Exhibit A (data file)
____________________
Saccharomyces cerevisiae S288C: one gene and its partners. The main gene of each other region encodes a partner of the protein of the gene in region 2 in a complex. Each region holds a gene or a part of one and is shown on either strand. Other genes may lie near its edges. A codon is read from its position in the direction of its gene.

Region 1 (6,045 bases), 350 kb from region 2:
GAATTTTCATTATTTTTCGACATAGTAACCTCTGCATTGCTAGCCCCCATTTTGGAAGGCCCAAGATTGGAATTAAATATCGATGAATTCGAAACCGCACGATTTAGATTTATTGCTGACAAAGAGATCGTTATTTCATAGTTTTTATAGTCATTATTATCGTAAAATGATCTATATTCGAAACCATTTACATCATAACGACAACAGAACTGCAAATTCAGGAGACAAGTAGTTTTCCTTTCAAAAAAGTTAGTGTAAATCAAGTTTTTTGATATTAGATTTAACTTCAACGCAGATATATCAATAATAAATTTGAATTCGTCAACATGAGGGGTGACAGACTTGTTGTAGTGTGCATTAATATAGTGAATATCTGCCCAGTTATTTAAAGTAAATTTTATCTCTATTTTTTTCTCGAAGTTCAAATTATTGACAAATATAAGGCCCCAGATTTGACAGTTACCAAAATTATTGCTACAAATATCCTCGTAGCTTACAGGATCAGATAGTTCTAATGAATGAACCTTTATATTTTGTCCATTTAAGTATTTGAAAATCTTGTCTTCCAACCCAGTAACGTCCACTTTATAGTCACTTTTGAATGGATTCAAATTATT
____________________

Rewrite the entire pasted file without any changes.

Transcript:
Saccharomyces cerevisiae S288C: one gene and its partners. The main gene of each other region encodes a partner of the protein of the gene in region 2 in a complex. Each region holds a gene or a part of one and is shown on either strand. Other genes may lie near its edges. A codon is read from its position in the direction of its gene.

Region 1 (6,045 bases), 350 kb from region 2:
GAATTTTCATTATTTTTCGACATAGTAACCTCTGCATTGCTAGCCCCCATTTTGGAAGGCCCAAGATTGGAATTAAATATCGATGAATTCGAAACCGCACGATTTAGATTTATTGCTGACAAAGAGATCGTTATTTCATAGTTTTTATAGTCATTATTATCGTAAAATGATCTATATTCGAAACCATTTACATCATAACGACAACAGAACTGCAAATTCAGGAGACAAGTAGTTTTCCTTTCAAAAAAGTTAGTGTAAATCAAGTTTTTTGATATTAGATTTAACTTCAACGCAGATATATCAATAATAAATTTGAATTCGTCAACATGAGGGGTGACAGACTTGTTGTAGTGTGCATTAATATAGTGAATATCTGCCCAGTTATTTAAAGTAAATTTTATCTCTATTTTTTTCTCGAAGTTCAAATTATTGACAAATATAAGGCCCCAGATTTGACAGTTACCAAAATTATTGCTACAAATATCCTCGTAGCTTACAGGATCAGATAGTTCTAATGAATGAACCTTTATATTTTGTCCATTTAAGTATTTGAAAATCTTGTCTTCCAACCCAGTAACGTCCACTTTATAGTCACTTTTGAATGGATTCAAATTATT